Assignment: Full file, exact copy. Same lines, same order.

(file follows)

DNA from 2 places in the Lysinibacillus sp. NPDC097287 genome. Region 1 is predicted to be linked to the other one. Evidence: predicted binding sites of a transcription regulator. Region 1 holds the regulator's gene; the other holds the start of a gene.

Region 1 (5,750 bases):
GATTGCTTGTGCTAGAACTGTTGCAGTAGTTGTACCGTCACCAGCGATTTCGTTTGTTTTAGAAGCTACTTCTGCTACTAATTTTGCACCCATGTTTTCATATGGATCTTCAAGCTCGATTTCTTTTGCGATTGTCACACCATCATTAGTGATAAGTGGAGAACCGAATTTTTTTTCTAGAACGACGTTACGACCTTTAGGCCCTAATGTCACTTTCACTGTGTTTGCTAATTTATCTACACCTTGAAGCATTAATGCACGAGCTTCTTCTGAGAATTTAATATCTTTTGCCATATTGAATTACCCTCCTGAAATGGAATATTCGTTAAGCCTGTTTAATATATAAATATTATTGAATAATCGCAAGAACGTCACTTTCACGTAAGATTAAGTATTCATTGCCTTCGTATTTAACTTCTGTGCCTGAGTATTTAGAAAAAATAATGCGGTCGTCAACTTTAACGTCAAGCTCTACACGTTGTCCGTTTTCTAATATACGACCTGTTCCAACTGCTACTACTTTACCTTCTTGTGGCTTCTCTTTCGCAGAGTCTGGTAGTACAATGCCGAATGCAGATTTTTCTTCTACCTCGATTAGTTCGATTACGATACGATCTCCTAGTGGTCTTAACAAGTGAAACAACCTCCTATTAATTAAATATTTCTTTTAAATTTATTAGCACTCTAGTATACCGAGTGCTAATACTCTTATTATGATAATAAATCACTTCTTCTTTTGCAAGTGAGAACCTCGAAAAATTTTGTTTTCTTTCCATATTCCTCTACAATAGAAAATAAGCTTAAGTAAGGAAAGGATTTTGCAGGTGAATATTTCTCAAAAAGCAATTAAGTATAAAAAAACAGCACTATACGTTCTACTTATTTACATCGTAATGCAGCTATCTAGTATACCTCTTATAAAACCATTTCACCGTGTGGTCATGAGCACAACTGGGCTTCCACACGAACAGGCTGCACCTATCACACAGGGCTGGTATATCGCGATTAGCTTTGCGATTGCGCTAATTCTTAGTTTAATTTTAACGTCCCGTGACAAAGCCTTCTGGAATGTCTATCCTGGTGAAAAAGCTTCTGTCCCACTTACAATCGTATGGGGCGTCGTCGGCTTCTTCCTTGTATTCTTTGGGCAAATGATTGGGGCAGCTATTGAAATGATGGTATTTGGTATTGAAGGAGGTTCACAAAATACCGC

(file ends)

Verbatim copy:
DNA from 2 places in the Lysinibacillus sp. NPDC097287 genome. Region 1 is predicted to be linked to the other one. Evidence: predicted binding sites of a transcription regulator. Region 1 holds the regulator's gene; the other holds the start of a gene.

Region 1 (5,750 bases):
GATTGCTTGTGCTAGAACTGTTGCAGTAGTTGTACCGTCACCAGCGATTTCGTTTGTTTTAGAAGCTACTTCTGCTACTAATTTTGCACCCATGTTTTCATATGGATCTTCAAGCTCGATTTCTTTTGCGATTGTCACACCATCATTAGTGATAAGTGGAGAACCGAATTTTTTTTCTAGAACGACGTTACGACCTTTAGGCCCTAATGTCACTTTCACTGTGTTTGCTAATTTATCTACACCTTGAAGCATTAATGCACGAGCTTCTTCTGAGAATTTAATATCTTTTGCCATATTGAATTACCCTCCTGAAATGGAATATTCGTTAAGCCTGTTTAATATATAAATATTATTGAATAATCGCAAGAACGTCACTTTCACGTAAGATTAAGTATTCATTGCCTTCGTATTTAACTTCTGTGCCTGAGTATTTAGAAAAAATAATGCGGTCGTCAACTTTAACGTCAAGCTCTACACGTTGTCCGTTTTCTAATATACGACCTGTTCCAACTGCTACTACTTTACCTTCTTGTGGCTTCTCTTTCGCAGAGTCTGGTAGTACAATGCCGAATGCAGATTTTTCTTCTACCTCGATTAGTTCGATTACGATACGATCTCCTAGTGGTCTTAACAAGTGAAACAACCTCCTATTAATTAAATATTTCTTTTAAATTTATTAGCACTCTAGTATACCGAGTGCTAATACTCTTATTATGATAATAAATCACTTCTTCTTTTGCAAGTGAGAACCTCGAAAAATTTTGTTTTCTTTCCATATTCCTCTACAATAGAAAATAAGCTTAAGTAAGGAAAGGATTTTGCAGGTGAATATTTCTCAAAAAGCAATTAAGTATAAAAAAACAGCACTATACGTTCTACTTATTTACATCGTAATGCAGCTATCTAGTATACCTCTTATAAAACCATTTCACCGTGTGGTCATGAGCACAACTGGGCTTCCACACGAACAGGCTGCACCTATCACACAGGGCTGGTATATCGCGATTAGCTTTGCGATTGCGCTAATTCTTAGTTTAATTTTAACGTCCCGTGACAAAGCCTTCTGGAATGTCTATCCTGGTGAAAAAGCTTCTGTCCCACTTACAATCGTATGGGGCGTCGTCGGCTTCTTCCTTGTATTCTTTGGGCAAATGATTGGGGCAGCTATTGAAATGATGGTATTTGGTATTGAAGGAGGTTCACAAAATACCGC